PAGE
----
University of Minnesota
MICaB Graduate Program
MICaB Home | U of M Medical School | Graduate School

Unit's home page.

Current Students

Brittany Bennett

Thesis Advisor: Jeff Gralnick

Year entered: 2012

Degrees received:
B.S., University of Washington, Seattle, WA, 2005

Honors and Awards:

  • Viksnins, Harris & Padys MICaB Award, 2012
  • National Institutes of Health BioTechnology Institute Training Grant, 2014 and 2015
  • Microbial and Plant Genomics Institute Travel Award, 2014 and 2015
  • MICaB Student Service Award, 2015
  • BioTechnology Institute Travel Grant, 2015
  • MICaB student representative, 2015-2016
  • Biomedical Graduate Research Recognition Day Committe Member, 2015 and 2016
  • MICaB Student Travel Award, 2016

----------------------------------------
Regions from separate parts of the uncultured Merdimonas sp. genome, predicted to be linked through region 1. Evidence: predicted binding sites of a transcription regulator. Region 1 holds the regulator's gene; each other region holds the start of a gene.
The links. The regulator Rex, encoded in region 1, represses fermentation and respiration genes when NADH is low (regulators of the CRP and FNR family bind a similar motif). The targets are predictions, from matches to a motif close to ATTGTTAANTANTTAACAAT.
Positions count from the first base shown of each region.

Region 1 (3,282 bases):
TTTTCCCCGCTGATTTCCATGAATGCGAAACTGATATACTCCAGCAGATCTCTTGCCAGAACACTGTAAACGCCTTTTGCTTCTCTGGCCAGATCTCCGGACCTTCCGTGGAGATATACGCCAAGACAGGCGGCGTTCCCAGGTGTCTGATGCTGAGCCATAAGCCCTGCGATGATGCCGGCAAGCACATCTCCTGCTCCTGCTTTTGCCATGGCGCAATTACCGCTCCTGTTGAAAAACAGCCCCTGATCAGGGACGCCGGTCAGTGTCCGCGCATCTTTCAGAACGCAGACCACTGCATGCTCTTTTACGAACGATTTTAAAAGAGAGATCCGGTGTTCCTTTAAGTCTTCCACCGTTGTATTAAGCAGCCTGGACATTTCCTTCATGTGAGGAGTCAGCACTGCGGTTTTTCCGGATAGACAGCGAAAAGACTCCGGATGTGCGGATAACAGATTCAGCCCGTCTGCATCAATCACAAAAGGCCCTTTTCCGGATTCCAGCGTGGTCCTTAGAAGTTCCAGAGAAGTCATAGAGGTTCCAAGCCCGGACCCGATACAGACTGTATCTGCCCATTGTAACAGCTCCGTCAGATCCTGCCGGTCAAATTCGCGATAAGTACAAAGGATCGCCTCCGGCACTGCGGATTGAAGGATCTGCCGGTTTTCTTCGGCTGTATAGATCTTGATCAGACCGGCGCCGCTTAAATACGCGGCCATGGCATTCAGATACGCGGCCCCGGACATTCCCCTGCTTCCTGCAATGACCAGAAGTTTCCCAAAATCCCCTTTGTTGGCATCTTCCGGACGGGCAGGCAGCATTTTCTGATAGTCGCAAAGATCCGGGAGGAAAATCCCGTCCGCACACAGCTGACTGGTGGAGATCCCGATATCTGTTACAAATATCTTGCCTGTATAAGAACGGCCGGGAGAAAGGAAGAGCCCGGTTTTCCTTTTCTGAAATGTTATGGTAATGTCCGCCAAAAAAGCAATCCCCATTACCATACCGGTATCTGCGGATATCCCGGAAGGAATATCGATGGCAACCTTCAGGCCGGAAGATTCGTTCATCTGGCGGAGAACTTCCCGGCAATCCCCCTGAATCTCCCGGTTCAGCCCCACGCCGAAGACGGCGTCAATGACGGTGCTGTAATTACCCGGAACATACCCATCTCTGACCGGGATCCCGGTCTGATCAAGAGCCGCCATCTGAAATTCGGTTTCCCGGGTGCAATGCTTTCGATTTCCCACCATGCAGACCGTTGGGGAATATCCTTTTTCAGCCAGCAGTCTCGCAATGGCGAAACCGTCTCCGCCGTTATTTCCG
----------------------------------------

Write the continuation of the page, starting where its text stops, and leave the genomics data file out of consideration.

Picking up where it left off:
Shewanella oneidensis is a member of the dissimilatory metal-reducing bacteria, which comprise a diverse group of microorganisms that cycle organic and inorganic compounds in many environments. S. oneidensis is a highly versatile organism that can respire numerous terminal electron acceptors, including insoluble extracellular minerals such as iron and manganese oxides. Due to this capacity for extracellular respiration, Shewanella is widely studied for potential uses in biotechnology and bioremediation, such as microbial fuel cells and toxic heavy metal sequestration. The respiration of ferric (Fe3+) oxide minerals by Shewanella results in the release of soluble ferrous (Fe2+) ions, which can then be taken up by the cells. However, high levels of Fe2+ are toxic to organisms, and therefore bacteria living in iron-rich environments have evolved ways to maintain optimal intracellular Fe2+ levels. My thesis involves understanding the ways in which S. oneidensis resists Fe2+ toxicity. One Fe2+ resistance mechanism that we have discovered S. oneidensis employs is an inner-membrane Fe2+ antiporter that we named FeoE, which utilizes proton motive force to export Fe2+ ions from the cytoplasm. The ATP-dependent protease ClpXP also appears to be important for resistance to Fe2+ toxicity. Our current work aims to understand which proteins are targeted for degradation by ClpXP under high Fe2+ concentrations, which will reveal why ClpXP is needed for Fe2+ resistance and may illuminate the mechanism by which Fe2+ is toxic anaerobically.